Vine Is Gone, But Not Forgotten: Why Twitter’s Defunct Platform Was an Incubator for Digital Creatives

Vine Is Gone, But Not Forgotten: Why Twitter’s Defunct Platform Was an Incubator for Digital Creatives
Andy Warhol famously predicted that in the future, everyone would be famous for 15 minutes. In the case of Vine, however, that formula was often reduced to six seconds. The video-sharing app’s popularity, however, lasted just a little bit longer.

Twitter announced today that it is shutting down the service, which the social-media giant bought in 2012. Vine gave users a platform to share six seconds of video that would play on an automatic loop. It quickly became a destination for comedians, musicians, artists, and filmmakers, many of whom pushed the app’s video capabilities to creative heights. Others used it more like a condensed YouTube channel, posting condensed comedy sketches for a generation reared on short attention spans. More popular users gained millions of followers and launched careers steeped in lucrative marketing deals. But once Twitter and Facebook began offering their own video-sharing capabilities, Vine struggled to find a broader user base.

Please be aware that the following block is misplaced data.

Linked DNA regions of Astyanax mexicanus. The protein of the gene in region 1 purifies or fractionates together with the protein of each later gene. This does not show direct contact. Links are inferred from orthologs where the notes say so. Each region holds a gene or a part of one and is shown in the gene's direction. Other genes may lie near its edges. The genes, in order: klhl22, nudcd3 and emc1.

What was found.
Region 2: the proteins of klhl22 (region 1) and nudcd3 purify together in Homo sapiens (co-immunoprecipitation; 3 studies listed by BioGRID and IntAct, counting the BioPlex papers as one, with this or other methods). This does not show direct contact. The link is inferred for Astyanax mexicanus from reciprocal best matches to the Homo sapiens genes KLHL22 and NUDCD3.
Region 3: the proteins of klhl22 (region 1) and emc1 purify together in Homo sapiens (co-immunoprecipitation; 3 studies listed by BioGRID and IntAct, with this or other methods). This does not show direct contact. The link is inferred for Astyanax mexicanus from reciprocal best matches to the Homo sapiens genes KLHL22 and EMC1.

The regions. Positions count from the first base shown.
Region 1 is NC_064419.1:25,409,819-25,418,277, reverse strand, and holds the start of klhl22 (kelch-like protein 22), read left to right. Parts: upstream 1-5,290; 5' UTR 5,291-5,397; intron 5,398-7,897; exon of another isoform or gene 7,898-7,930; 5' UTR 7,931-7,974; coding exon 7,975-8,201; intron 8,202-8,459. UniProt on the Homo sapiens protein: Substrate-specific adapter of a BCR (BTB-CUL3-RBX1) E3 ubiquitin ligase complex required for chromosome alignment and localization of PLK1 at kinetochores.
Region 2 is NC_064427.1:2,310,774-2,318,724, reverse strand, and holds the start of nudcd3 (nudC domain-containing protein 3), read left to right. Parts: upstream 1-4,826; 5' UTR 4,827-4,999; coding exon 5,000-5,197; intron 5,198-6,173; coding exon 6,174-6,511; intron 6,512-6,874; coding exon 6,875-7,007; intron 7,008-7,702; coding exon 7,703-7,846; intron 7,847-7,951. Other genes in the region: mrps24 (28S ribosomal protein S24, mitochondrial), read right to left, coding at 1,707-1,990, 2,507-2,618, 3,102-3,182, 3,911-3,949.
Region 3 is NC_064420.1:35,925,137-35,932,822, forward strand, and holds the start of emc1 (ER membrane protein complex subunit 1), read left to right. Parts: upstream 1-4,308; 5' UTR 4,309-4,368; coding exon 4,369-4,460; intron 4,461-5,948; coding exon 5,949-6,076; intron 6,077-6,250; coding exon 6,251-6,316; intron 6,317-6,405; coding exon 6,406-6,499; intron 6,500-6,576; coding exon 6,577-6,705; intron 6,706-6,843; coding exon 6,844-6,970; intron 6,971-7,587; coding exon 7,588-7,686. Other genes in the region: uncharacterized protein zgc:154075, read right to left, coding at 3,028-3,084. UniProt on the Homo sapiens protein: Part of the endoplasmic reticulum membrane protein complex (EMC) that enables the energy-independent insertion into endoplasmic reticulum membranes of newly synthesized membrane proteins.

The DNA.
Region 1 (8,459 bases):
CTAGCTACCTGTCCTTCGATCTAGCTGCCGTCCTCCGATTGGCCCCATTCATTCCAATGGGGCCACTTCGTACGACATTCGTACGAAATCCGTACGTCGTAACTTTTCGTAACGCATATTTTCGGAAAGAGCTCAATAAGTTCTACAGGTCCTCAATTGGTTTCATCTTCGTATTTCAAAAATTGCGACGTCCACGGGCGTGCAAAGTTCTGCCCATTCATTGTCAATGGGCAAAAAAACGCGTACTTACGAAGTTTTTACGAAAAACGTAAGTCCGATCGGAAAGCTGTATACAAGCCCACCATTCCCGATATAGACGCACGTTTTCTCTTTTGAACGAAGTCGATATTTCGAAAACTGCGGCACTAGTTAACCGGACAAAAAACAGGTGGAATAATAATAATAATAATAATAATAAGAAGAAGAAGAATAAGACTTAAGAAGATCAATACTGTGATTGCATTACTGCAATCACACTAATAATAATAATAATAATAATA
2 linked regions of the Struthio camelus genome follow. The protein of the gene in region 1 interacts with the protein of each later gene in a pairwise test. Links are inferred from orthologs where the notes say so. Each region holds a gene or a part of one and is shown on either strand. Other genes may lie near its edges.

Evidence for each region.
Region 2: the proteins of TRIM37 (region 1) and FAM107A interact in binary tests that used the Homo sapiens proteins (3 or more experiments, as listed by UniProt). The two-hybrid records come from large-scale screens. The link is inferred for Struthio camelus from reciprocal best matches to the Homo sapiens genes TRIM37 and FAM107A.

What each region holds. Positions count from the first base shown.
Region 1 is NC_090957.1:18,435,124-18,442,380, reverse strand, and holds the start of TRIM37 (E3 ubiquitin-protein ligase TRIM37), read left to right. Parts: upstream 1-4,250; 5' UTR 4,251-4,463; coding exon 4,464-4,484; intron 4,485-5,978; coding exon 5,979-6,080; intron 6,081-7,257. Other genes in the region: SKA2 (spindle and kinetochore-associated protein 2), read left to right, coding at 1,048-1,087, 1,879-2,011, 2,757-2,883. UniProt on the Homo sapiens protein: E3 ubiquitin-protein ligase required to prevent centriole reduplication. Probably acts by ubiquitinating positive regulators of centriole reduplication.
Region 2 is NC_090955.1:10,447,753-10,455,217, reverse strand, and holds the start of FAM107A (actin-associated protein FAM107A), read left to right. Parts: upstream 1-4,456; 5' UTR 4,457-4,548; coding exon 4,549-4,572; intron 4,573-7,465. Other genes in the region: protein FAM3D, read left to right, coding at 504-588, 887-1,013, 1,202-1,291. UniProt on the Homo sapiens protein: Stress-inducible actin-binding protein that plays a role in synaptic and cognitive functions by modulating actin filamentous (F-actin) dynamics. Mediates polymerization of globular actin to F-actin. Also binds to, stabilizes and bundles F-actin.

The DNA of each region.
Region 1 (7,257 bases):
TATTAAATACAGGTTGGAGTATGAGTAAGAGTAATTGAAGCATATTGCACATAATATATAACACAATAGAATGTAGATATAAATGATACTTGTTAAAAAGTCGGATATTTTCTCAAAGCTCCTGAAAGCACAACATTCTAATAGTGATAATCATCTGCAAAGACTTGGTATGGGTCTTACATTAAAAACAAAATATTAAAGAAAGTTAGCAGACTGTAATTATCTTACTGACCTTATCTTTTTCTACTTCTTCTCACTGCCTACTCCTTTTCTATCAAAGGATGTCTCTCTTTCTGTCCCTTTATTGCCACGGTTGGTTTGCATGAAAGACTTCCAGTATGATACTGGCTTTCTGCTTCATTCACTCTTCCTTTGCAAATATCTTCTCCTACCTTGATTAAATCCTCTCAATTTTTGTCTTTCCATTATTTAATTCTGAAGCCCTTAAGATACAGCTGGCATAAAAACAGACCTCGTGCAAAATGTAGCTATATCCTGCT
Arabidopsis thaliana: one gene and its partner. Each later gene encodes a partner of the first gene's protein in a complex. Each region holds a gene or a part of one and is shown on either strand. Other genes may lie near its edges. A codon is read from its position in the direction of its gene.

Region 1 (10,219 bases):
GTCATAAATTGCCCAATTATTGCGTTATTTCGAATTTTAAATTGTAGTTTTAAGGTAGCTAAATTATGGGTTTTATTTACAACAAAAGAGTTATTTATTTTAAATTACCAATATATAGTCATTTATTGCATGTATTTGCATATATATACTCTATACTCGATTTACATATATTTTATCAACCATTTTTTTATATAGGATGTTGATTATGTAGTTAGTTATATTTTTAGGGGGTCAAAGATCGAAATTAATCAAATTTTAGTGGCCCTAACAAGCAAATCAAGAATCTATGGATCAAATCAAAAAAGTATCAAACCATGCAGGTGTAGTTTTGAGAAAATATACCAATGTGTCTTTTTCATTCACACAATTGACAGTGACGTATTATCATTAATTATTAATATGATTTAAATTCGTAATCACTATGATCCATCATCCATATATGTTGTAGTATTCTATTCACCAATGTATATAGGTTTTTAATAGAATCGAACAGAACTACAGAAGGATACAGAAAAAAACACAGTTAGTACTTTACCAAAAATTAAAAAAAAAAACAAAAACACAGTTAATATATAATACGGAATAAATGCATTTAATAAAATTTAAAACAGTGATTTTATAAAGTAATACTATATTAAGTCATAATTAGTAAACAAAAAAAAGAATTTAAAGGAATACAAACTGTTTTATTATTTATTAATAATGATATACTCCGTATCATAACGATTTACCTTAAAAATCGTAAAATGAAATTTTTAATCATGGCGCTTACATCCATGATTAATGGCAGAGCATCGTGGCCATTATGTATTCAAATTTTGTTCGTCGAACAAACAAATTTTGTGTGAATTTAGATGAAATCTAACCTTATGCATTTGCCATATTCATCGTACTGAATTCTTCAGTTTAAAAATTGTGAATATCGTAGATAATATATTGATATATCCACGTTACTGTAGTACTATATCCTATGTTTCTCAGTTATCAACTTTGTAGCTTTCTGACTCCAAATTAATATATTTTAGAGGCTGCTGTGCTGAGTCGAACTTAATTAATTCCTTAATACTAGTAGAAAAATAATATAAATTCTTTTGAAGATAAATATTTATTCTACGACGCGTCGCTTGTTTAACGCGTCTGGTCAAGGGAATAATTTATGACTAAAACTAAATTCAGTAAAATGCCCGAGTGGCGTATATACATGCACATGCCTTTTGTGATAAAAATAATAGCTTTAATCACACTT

See full article at Indiewire »

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